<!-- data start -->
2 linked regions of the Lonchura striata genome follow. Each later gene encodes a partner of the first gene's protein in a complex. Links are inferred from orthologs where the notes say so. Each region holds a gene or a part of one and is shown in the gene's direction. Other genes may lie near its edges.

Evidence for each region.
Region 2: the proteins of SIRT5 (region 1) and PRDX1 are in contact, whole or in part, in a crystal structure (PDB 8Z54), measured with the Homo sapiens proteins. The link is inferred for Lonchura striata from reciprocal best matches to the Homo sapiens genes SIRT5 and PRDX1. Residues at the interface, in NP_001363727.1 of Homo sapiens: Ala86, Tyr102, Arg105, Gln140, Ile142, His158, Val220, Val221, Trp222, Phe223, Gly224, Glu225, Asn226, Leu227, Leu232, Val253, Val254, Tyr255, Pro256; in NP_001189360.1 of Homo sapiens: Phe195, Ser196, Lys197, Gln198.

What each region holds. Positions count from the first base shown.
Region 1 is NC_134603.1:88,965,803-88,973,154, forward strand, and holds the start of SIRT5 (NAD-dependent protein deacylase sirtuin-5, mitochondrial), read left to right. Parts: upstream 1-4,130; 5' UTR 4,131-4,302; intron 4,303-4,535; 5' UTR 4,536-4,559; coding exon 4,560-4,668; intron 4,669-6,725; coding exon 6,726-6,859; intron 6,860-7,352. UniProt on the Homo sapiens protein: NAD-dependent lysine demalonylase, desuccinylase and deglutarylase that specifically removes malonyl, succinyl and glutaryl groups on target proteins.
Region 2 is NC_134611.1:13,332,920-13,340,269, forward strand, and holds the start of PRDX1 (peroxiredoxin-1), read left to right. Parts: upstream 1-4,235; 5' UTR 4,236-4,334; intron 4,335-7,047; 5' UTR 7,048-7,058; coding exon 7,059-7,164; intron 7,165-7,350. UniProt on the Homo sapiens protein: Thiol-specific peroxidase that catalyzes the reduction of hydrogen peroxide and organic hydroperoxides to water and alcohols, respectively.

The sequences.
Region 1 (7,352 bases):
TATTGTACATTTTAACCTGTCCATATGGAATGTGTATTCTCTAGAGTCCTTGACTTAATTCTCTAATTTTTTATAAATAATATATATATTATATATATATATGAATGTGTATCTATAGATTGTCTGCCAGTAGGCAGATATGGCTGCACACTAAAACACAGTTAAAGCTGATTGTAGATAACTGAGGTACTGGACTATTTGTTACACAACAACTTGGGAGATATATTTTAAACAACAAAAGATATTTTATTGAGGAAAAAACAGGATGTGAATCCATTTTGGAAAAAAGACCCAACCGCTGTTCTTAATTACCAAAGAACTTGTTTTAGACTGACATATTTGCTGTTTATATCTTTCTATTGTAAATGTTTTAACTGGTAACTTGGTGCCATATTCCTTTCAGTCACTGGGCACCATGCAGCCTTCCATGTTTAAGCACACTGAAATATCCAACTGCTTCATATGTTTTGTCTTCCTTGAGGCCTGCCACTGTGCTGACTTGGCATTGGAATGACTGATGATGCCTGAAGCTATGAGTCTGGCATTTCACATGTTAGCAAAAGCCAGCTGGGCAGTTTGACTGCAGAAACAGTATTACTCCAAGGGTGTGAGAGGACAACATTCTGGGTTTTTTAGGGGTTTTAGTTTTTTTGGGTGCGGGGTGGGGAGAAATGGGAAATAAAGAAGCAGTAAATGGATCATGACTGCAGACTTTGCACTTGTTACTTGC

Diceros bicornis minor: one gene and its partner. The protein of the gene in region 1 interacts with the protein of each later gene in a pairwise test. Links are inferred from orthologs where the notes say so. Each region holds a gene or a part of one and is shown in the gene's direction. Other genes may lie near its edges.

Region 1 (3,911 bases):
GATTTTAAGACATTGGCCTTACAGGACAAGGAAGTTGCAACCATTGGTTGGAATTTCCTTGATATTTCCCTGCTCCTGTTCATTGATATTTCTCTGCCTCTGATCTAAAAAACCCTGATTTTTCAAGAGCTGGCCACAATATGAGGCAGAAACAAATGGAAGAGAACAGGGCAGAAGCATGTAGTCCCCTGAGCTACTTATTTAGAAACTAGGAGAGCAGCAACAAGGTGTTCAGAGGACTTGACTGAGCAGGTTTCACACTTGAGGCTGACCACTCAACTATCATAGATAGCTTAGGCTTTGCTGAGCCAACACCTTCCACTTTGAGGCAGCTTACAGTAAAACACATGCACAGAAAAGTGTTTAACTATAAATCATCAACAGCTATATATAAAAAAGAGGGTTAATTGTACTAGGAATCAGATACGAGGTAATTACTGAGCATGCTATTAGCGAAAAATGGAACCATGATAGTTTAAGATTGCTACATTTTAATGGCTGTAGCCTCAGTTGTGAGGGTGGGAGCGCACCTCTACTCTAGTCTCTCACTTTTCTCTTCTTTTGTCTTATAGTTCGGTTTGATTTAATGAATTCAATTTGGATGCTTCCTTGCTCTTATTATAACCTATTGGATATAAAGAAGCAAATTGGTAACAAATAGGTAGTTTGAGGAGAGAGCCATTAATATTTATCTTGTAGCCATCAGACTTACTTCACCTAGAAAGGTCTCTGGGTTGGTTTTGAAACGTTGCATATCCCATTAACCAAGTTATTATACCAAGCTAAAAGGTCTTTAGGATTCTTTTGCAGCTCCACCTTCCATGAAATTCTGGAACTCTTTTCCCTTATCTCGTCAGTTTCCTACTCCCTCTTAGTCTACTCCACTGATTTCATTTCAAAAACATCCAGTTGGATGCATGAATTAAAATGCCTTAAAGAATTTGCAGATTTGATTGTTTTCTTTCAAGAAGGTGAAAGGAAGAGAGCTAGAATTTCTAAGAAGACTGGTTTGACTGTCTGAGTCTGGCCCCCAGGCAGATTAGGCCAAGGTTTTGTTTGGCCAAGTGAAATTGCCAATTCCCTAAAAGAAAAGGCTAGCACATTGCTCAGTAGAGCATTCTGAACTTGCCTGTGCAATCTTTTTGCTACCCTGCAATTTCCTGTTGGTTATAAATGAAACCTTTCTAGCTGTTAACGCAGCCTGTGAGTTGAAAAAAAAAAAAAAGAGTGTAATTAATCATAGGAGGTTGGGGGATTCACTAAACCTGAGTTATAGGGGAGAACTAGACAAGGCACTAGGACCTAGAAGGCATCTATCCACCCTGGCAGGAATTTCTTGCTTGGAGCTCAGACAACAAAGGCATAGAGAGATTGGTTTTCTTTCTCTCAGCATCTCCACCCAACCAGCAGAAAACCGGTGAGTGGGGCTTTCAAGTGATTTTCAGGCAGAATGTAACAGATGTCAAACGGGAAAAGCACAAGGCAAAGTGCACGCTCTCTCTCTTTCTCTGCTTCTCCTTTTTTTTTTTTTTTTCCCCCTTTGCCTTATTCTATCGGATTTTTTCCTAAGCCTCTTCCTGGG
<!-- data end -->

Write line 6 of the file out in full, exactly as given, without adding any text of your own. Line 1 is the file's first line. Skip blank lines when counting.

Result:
Region 2 is NC_134611.1:13,332,920-13,340,269, forward strand, and holds the start of PRDX1 (peroxiredoxin-1), read left to right. Parts: upstream 1-4,235; 5' UTR 4,236-4,334; intron 4,335-7,047; 5' UTR 7,048-7,058; coding exon 7,059-7,164; intron 7,165-7,350. UniProt on the Homo sapiens protein: Thiol-specific peroxidase that catalyzes the reduction of hydrogen peroxide and organic hydroperoxides to water and alcohols, respectively.